The birds of prey have a strong homing instinct so would probably find their way back to the pigeon lofts from which they had been removed, advisers said. And if they didn’t, other sparrowhawks from nearby would simply move in, and keep preying on the pigeons.
Despite this, the environment minister, Michael Russell, has ordered a revamped experiment this winter to move sparrowhawks away from pigeon lofts. Though this is regretted by environmentalists, it has been welcomed by pigeon-fanciers.
Russell had originally planned a sparrowhawk relocation trial in March. But he postponed it at the last minute because delays meant it would end up interfering with the birds’ breeding season.
Now he has instructed the government’s wildlife agency, Scottish Natural Heritage (SNH), to work with the Scottish Homing Union, representing Scotland’s 3,500 pigeon-fanciers. The two organisations are discussing beginning a trial in November, covering over 40 pigeon lofts.
But when Russell first proposed a relocation trial last winter, his plan was strongly criticised by his official advisers. Documents released under freedom of information legislation show that the Scottish government’s chief ecological adviser, Dr Ian Bainbridge, had serious doubts.
Bainbridge pointed to evidence suggesting that birds of prey were “remarkably capable” of finding their way back to their home territories. “So I think in many cases, relocation may not work,” he said. “This is not a productive route to follow.”
In an email to the government, SNH’s senior policy and advice manager, Professor Des Thompson, pointed out that removing sparrowhawks could cause more to move in, and actually increase predation on pigeons.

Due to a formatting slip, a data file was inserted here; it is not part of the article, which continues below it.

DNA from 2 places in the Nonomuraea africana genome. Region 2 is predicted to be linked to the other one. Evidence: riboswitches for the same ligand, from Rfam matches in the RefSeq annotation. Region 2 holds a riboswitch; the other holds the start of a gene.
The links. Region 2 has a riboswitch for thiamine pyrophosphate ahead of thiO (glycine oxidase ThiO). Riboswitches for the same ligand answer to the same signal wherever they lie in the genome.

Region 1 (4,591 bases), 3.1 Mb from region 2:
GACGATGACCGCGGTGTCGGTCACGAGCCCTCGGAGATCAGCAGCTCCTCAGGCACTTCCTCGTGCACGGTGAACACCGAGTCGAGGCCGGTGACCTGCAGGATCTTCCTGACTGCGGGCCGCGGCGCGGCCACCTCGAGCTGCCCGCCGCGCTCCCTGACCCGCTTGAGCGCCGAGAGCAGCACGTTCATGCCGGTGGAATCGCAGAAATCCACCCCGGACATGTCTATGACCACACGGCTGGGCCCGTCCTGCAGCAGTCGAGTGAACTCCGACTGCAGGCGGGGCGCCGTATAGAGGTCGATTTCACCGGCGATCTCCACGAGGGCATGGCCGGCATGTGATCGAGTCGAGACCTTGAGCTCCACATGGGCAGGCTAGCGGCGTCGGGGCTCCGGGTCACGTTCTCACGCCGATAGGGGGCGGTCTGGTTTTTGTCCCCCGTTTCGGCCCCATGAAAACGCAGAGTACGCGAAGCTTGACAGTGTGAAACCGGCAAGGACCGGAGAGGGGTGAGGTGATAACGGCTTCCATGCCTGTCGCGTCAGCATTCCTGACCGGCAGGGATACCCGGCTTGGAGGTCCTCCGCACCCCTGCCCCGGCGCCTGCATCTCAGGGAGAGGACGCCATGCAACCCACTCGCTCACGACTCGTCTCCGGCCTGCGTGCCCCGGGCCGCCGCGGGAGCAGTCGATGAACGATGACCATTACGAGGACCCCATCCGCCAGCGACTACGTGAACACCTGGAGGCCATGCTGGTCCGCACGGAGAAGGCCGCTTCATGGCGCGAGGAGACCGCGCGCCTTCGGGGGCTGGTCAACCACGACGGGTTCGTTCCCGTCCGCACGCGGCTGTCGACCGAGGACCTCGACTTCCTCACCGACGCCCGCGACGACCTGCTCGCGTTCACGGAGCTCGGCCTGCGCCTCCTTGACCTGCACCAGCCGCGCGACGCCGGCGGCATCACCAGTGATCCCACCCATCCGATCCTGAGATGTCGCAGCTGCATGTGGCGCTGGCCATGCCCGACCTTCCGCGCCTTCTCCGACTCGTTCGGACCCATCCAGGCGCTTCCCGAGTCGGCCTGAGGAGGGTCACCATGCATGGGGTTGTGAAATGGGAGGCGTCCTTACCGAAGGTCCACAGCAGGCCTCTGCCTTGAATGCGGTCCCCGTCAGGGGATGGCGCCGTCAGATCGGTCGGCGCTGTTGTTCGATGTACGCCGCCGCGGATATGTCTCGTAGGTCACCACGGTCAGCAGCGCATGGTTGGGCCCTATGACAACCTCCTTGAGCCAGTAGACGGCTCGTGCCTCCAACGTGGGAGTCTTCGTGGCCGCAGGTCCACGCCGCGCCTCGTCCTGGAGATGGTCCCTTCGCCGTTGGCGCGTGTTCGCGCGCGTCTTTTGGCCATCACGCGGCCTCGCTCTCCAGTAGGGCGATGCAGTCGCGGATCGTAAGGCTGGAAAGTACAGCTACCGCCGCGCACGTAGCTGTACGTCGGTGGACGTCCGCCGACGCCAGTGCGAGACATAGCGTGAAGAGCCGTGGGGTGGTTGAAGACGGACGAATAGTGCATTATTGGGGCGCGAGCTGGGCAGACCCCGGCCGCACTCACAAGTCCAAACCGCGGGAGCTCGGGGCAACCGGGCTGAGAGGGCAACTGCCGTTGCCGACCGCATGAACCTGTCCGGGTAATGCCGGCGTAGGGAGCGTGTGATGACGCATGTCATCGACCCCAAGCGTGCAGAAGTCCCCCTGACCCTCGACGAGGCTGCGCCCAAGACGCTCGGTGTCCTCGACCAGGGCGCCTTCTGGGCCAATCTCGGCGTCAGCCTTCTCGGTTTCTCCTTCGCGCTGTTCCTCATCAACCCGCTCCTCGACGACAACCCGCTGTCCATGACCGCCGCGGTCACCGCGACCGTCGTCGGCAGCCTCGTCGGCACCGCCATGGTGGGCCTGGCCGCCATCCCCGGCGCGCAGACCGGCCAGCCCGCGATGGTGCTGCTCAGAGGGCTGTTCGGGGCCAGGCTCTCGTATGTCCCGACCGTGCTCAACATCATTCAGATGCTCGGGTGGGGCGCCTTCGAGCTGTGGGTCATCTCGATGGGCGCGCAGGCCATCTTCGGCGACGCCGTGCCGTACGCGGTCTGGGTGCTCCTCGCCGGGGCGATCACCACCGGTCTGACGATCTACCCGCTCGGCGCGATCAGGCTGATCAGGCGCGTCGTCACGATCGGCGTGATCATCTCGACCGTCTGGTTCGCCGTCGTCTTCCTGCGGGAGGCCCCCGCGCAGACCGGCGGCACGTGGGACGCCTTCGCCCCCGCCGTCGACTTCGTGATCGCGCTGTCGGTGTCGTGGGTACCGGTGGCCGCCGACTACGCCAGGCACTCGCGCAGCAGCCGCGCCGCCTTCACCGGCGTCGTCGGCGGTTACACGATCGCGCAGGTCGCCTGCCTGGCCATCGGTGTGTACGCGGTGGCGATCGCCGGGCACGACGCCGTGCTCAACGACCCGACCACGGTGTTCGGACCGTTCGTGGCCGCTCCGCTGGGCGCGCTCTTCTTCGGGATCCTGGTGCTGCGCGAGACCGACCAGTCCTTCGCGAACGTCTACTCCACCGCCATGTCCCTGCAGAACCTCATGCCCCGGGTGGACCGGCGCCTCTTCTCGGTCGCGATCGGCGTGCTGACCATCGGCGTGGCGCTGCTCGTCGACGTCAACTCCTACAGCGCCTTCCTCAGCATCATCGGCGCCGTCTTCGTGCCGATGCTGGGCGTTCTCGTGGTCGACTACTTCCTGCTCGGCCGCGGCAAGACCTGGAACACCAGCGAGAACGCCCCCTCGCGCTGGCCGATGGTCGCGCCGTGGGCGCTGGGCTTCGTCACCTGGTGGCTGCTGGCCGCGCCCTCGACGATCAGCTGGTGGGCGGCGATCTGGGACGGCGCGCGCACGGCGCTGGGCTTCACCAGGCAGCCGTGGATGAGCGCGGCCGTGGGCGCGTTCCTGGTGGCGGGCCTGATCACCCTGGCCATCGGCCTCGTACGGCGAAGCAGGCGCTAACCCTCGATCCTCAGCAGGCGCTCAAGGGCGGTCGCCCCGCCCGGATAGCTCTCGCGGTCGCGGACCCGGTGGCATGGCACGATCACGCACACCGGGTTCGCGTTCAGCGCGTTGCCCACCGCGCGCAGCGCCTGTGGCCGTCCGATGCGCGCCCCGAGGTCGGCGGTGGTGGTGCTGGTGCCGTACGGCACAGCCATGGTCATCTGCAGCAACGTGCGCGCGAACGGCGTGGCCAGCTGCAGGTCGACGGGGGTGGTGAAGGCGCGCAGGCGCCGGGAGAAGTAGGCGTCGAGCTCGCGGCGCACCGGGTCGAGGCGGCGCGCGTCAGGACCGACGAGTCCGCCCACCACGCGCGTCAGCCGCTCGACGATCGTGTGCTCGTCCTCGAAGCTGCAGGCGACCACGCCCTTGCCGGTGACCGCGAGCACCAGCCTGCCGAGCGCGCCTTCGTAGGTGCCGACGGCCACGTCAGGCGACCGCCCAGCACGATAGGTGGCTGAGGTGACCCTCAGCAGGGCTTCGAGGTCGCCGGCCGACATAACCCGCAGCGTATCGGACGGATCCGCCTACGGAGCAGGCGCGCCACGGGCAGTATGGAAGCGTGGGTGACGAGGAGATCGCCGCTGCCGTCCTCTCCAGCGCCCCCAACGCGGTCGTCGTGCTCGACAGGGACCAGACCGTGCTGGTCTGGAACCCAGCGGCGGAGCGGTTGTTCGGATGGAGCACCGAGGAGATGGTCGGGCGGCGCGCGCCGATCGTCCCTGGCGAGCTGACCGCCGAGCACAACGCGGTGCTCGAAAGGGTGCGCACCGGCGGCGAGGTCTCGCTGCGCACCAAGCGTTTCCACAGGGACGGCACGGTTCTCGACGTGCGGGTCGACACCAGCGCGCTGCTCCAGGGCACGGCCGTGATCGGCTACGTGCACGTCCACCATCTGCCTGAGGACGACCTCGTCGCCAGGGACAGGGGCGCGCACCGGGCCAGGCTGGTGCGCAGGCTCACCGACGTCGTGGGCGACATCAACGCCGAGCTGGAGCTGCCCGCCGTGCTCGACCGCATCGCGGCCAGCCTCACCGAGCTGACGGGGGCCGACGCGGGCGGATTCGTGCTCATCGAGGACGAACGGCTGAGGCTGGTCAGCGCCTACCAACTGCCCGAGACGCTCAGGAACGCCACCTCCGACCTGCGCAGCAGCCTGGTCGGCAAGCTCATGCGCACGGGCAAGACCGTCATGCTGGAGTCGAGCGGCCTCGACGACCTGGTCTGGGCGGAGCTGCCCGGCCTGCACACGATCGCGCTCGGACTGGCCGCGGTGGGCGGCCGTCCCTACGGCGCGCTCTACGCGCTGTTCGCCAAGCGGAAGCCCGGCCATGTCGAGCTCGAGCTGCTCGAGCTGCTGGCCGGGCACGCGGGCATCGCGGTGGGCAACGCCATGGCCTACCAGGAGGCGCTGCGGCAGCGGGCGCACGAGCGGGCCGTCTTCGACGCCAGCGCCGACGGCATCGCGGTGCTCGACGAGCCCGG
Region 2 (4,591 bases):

“Legally, our advice is that there is no basis for translocation because the purpose is to protect private property, and other legal, non-lethal methods have not already been tried,” Thompson cautioned.
He warned that a trial would be “extremely expensive”, costing “several hundred thousand pounds”. Both Bainbridge and Thompson also argued that sparrowhawks were likely to suffer damage to their feathers if they were trapped.
The Royal Society for the Protection of Birds (RSPB) agreed with the government’s advisers. “Less than one percent of released racing pigeons are taken by sparrowhawks,” said RSPB Scotland’s Duncan Orr-Ewing. “We regret the decision to proceed with this trial.”
Concerns about the birds’ welfare were echoed by the Scottish Society for the Prevention of Cruelty to Animals. “Sparrowhawks are notorious for injuring themselves when they are trapped,” said the society’s chief superintendent, Mike Flynn.
But Linda Brooks, the secretary of the Scottish Homing Union, was “delighted” that the relocation trial was going ahead. “How could anybody say it will be ineffective when they haven’t done the research?” she asked.
Seeing sparrowhawks prey on pigeons was “totally devastating” for owners, she said. “It takes about 20 minutes to kill a pigeon and it can be horrific.”
SNH’s head of policy and advice, Professor Colin Galbraith, also sounded supportive of the forthcoming trial. “I’m now comfortable that we’ve got a robust trial in the making that will give us some insight into this issue,” he said.
According to the Scottish government, the new trial would comply with legal requirements. It was “sensible and justifiable” to explore non-lethal methods of protecting racing pigeons from sparrowhawks, argued a government spokesman.
“We are currently working up a more fully developed version of the project and we would want to involve the widest group of stakeholders to assist the Scottish Homing Union with their genuine problem,” he added.
“It should however be stressed that this project will be run on a trial basis. Its effectiveness will be fully assessed before it is taken any further.”
Download a copy of the documents released by the Scottish government here (1MB pdf).